Jansen Diary

Secret diary kept by Dr Leo Jansen ( 1942-1945)
Secret diary kept by Dr Leo Jansen ( 1942-1945)

The Jansen Diary, in Deze Halve Gevangenis, (In this semi prison) is one of the most extraordinary documents emerging  from the Pacific War.  That the document survived and finally saw the light of day is a miracle.

Leo Jansen Biography

Dr Leo Jansen Graduated with a degree in Law in 1928 and soon thereafter immigrated to the Netherlands East indies where he secured employment in the administration. His interest in social issues were quickly aroused in his new environment, where his innate linguistic capabilities soon also manifested itself. He became fluent in Japanese and Malay, today’s Behassa Indonesia.

By the time the Pacific War broke out he had become a senior figure managing the affairs of the Governor General’s advisory Council, a multi-ethnic, partly elected, partly appointed body.

The Japanese Propaganda Bureau in Batavia

After the capitulation of the Netherlands East Indies government on 8 March 1942, Japanese officials engaged in the establishment of a propaganda bureau in Batavia (Jakarta), attempted  to recruit the erudite Dr Jansen, along with other prominent figures from the prewar Dutch and Malay language media.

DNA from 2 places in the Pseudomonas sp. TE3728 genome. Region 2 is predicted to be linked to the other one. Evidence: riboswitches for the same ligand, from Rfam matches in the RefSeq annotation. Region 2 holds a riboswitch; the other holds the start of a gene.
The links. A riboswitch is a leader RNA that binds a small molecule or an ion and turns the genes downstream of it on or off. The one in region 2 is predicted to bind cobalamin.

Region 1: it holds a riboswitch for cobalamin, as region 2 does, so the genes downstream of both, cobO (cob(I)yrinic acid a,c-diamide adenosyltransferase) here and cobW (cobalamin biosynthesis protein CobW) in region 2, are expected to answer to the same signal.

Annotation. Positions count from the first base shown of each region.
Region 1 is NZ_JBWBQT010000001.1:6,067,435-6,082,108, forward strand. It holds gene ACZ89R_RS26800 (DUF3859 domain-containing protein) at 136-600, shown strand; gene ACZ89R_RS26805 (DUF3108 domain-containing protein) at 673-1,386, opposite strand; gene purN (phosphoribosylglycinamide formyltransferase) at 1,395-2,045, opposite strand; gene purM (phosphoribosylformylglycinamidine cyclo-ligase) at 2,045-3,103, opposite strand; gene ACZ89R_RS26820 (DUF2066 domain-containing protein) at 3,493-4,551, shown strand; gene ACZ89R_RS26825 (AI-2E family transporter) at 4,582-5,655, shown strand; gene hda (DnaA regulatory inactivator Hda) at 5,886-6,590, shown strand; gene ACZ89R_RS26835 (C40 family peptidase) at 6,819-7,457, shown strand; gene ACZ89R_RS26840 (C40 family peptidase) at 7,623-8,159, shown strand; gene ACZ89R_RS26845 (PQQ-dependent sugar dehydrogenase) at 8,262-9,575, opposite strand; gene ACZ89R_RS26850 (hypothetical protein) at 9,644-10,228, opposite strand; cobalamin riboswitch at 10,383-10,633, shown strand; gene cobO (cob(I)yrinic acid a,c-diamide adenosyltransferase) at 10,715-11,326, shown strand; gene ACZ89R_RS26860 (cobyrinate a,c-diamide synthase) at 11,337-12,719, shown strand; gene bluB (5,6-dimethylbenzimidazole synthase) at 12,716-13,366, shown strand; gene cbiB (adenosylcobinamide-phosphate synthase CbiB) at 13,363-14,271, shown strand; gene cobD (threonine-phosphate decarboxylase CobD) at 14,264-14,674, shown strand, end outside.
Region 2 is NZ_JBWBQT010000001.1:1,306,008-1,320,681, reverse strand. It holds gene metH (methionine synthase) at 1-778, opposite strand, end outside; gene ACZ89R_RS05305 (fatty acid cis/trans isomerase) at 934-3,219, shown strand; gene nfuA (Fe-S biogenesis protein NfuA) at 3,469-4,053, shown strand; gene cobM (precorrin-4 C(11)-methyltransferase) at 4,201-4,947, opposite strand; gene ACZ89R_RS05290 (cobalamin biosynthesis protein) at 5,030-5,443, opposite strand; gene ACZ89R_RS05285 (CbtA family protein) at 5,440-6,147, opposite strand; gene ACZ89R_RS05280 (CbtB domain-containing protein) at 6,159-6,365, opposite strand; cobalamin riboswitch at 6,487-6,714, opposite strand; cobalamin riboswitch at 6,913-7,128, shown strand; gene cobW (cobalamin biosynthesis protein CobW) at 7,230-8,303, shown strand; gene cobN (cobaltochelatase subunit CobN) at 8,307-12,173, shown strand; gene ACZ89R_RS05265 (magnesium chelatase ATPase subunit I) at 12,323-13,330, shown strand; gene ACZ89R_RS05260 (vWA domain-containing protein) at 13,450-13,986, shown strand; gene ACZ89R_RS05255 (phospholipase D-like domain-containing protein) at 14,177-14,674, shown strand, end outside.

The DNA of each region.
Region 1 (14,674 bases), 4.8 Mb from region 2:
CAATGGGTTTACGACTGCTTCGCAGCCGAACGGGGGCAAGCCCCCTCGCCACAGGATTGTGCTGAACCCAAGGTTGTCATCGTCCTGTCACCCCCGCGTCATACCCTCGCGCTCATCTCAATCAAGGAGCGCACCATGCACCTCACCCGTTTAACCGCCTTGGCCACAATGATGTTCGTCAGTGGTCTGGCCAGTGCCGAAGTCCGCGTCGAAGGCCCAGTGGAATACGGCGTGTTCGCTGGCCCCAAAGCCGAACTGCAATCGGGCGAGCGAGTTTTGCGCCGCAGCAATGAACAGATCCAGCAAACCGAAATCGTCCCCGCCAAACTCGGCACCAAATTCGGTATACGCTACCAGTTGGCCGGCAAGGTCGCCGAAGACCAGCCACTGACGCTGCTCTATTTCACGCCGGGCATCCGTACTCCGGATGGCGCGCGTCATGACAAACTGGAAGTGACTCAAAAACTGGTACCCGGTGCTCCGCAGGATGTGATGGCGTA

The Propaganda bureau was charged with three objectives: to discourage Allied troops, to encourage Japanese troops, and to keep the lid on domestic (Indonesian) unrest. Jansen refused to take part in Dutch language radio broadcasts, but after physical coercion by the notorious kempetai agreed to translate English, Dutch and French broadcasts into Japanese. A quid pro quo was that he was able to lead a normal but restricted life in occupied Batavia. He was in a half prison.

During this period he kept a secret diary detailing discussions that took place in the propaganda bureau among the well-informed  international staff (Japanese, Indonesian, Dutch, Ceylonese, English). Many of these discussions touched on the military developments and the political evolution throughout South east Asia.

Dr Leo Jansen’s fatal misstep

Towards the end of the war he became acutely aware of the misconceptions held by the Netherlands East Indies Government-in-exile in Australia. These people even before the war had failed to appreciate how widespread had become opposition to Colonial rule, and now (1945), assumed that Indonesians would welcome a return of their colonial masters.

Leo’s ill-fated attempt to secretly use the Japanese Radio transmitter to disabuse his form,er government colleagues in Brisbane, Queensland of this absurd notion was intercepted and Dr Jansen spent the remainder of the war in a Kempetai cell under appalling conditions. He barely survived the liberation only toe misdiagnosed by hospital staff and to die.

Contribution to Tjideng Reunion

Leo’s diary informed the writing of chapters 5 through 9, with valuable account of the military,  social , economic and political factors on Java that influenced the oppressive atmosphere in Tjihapit and Tjideng. This book thus complements the diary of Jan Bouwer

 

 

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